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IMO Moves Forward (Slowly) With Framework for Net-Zero Fuels and Fees

IMO
MEPC concluded a week of debate developing a framework for GHG emission regulations (IMO)

Published Mar 22, 2024 3:14 PM by The Maritime Executive

 

The eighty-first session of the Maritime Environment Protection Committee (MEPC) of the International Maritime Organization concluded on Friday after a week of meetings in London with what at best was being called a “step forward” or “progress toward the goals” for reducing shipping’s carbon emissions. While the meeting was not for the adoption of the regulations, many are still saying the progress is slow and highlights that much still needs to be done between now and the next MEPC meeting in the fall which calls for steps adopting the initiatives outlined in 2023.

Member States met this week to debate and raise concerns about the key elements of the MEPC strategy adopted in July 2023. The IMO hailed last year’s efforts highlighting broad agreement for the climate roadmap that calls for reaching net-zero emissions "by or around, i.e. close to, 2050." The specific targets in the agreement include a 20 percent cut in emissions by 2030 and a much deeper 70 percent cut by 2040 (relative to 2008 levels).

In the nine months since then, the IMO has been working on a framework for the key elements while consensus emerged that the 2030 target was achievable. Many in the industry point to technical improvements that can be made to ships, better use of weather and route planning, slow steaming, and emerging fuels to get to the first hurdle, but the view is that the later goals are aspirational without clear steps and require additional support.

IMO General-Secretary Arsenio Dominguez, who himself had served as the director of the Marine Environment Division before his election last year, hailed the MEPC efforts saying “This week you made very important progress.” The IMO in its communications called the actions “agreement of a possible draft outline” and steps in the legal process towards adopting global regulations. They however noted that the framework could still be amended.

The key issues included a goal-based fuel standard regulating the phased carbon emission reductions and an economic mechanism to support the transition. They said this week’s meeting provided a starting point for consolidating several different proposals that are still being considered.

 

Five days of meeting concluded with a broad framework and a long list of tasks ahead (IMO)

 

At the conclusion of the sessions, the International Chamber of Shipping, which has been a strong advocate for the fees and a fund, said it welcomed the progress this week during “intensive negotiations.” The international trade association said, “We have gained a better understanding of the concerns of those governments who still have questions.”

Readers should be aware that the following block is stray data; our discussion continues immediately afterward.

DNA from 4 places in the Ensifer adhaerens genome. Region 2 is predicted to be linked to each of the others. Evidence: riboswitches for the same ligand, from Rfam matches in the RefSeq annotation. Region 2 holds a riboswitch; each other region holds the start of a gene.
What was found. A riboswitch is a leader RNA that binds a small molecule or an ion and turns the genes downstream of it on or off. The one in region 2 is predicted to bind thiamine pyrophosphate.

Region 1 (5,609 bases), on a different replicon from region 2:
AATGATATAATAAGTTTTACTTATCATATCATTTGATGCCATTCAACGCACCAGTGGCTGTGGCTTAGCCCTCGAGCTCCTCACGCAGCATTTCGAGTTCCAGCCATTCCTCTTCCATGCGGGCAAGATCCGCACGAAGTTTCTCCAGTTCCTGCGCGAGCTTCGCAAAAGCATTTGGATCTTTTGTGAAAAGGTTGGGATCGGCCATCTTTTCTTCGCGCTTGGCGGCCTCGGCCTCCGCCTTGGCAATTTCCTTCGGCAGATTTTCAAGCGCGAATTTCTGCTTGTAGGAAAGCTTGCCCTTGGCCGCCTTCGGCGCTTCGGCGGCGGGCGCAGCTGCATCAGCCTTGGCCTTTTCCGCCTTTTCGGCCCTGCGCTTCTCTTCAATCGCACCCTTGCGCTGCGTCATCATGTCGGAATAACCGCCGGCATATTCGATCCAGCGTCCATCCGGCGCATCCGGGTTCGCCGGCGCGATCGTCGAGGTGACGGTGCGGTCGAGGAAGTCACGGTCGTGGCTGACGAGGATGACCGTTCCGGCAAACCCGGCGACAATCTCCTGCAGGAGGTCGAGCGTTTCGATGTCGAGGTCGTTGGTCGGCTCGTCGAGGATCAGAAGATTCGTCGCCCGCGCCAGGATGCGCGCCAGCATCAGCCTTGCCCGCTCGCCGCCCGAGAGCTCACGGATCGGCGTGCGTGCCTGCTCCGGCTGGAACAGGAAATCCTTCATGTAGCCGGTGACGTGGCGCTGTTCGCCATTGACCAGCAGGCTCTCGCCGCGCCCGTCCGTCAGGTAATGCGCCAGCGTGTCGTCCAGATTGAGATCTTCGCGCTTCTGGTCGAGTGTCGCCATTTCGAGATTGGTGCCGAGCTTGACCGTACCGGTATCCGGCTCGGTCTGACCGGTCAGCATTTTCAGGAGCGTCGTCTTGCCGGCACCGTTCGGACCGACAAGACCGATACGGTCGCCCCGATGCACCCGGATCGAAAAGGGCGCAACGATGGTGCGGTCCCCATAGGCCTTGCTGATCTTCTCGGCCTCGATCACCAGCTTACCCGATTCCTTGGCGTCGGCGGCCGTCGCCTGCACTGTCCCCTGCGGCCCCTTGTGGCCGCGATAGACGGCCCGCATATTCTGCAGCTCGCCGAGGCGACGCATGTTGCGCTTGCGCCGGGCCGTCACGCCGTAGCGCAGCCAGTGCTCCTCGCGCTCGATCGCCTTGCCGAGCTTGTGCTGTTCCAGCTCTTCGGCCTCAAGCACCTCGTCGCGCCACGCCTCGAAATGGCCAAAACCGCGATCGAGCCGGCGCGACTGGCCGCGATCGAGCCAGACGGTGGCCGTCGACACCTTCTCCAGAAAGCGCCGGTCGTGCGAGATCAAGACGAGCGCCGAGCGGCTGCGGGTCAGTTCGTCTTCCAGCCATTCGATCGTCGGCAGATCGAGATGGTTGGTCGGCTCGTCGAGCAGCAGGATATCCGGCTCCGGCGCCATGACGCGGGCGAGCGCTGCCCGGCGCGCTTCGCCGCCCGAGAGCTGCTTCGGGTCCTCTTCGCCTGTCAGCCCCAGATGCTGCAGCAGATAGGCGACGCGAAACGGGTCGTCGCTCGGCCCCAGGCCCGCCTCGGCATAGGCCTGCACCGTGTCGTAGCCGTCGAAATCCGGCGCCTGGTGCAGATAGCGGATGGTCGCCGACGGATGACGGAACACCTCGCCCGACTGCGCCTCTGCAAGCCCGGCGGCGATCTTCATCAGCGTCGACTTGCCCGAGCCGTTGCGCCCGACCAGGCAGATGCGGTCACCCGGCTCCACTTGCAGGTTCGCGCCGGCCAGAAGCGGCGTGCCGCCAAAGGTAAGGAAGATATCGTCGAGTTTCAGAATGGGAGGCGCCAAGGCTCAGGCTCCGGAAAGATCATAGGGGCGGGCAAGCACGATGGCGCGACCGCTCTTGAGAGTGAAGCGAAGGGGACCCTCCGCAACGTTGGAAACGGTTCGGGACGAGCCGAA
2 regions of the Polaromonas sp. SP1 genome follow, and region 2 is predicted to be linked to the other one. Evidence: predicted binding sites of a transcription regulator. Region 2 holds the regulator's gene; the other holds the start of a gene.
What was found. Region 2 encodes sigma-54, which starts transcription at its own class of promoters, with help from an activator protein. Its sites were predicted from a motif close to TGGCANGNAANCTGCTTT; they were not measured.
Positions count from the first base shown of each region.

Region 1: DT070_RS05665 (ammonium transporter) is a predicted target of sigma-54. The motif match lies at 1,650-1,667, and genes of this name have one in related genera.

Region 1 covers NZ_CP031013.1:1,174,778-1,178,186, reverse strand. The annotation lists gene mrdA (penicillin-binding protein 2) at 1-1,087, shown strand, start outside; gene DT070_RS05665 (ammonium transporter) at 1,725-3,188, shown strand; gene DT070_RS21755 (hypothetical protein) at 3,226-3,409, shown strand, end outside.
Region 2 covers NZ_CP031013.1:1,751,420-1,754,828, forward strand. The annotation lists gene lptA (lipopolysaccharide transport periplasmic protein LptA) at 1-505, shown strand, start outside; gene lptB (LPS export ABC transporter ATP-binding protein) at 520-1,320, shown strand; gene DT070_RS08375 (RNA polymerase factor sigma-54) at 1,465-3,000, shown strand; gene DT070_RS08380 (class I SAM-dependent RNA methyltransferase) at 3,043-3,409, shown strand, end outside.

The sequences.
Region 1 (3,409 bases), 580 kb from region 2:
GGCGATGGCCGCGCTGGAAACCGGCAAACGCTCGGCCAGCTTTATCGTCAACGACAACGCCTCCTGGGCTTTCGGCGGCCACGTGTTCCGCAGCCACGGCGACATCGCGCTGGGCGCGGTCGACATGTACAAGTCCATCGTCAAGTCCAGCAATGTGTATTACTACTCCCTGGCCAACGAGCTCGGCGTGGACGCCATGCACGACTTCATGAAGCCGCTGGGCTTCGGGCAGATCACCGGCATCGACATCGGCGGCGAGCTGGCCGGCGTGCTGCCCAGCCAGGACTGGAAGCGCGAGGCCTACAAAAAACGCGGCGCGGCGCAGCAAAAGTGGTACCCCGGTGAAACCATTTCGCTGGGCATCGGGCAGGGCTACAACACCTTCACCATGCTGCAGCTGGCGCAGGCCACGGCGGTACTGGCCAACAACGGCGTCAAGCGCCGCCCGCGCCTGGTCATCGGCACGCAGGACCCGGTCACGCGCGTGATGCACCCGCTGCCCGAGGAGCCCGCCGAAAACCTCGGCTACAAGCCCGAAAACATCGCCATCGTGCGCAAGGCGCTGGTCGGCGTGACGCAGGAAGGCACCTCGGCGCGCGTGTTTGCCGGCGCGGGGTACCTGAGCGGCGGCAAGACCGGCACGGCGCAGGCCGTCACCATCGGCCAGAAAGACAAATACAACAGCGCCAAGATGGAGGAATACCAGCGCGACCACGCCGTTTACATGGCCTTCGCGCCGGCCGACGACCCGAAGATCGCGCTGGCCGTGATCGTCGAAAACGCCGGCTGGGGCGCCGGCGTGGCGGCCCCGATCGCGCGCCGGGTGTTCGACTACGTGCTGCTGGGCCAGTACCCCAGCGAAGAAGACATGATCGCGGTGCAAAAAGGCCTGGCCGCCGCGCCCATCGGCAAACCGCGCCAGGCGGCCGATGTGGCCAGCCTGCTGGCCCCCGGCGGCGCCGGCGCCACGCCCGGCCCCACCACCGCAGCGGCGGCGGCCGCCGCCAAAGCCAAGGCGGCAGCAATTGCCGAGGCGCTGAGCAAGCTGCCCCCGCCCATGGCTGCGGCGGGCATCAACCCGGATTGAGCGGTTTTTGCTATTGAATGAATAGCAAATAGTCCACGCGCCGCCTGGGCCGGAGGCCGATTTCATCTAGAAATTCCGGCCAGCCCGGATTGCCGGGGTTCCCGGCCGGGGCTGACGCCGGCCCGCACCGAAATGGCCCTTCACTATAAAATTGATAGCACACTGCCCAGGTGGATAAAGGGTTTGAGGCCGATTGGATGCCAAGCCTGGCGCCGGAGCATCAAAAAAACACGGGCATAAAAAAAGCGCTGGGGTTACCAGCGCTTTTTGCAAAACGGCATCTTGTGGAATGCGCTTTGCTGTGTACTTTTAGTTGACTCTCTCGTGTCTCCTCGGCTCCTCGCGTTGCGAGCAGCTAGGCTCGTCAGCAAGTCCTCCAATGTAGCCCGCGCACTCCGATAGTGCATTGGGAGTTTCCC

The meeting concluded with a very early draft of the new chapter for the MARPOL regulations with most feeling there was a growing consensus on the broad parameters while much debate remains in the details. There was support for the concept of a pricing mechanism while some countries continue to argue against a flat price mechanism. The agreements left open elements on the final shape, timing, and scope of the regulations as well as the enforcement tools.

They agreed to launch a comprehensive impact assessment and formed groups tasked to develop a work plan on the development of a regulatory framework for the use of onboard carbon capture systems and to investigate Tank-to Wake methane and nitrous oxide emissions.

Some are coming away with a more positive view of the results and progress of the session. Consultancy UMAS issued a statement from Dr, Tristan Smith, Director of UMAS and Associate Professor at UCL Energy Institute, saying, “This meeting’s development of a new MARPOL chapter, and good progress and momentum towards a timely and robust implementation of robust IMO policy, including an effective GHG levy, seriously questions the wisdom of commercial strategy of ‘wait and see’, or that is dependent on IMO not delivering what it committed to in 2023.”

The meeting did have some specific achievements including approving new Emissions Control Areas in the Canadian Arctic and Norwegian Sea areas. They also approved new recommendations for the transport of plastic pellets after disastrous pollution events such as the loss of the X-Press Pearl off Sri Lanka. The meeting also endorsed a plan to develop guidelines for hydrogen and ammonia as fuels, reducing underwater noise and ballast water management.

MEPC gave itself a long list of tasks to complete in the next few months. The next session is scheduled to convene from September 30 to October 4 where the hope is to finalize details and move to adoption of the emission and pricing regulations.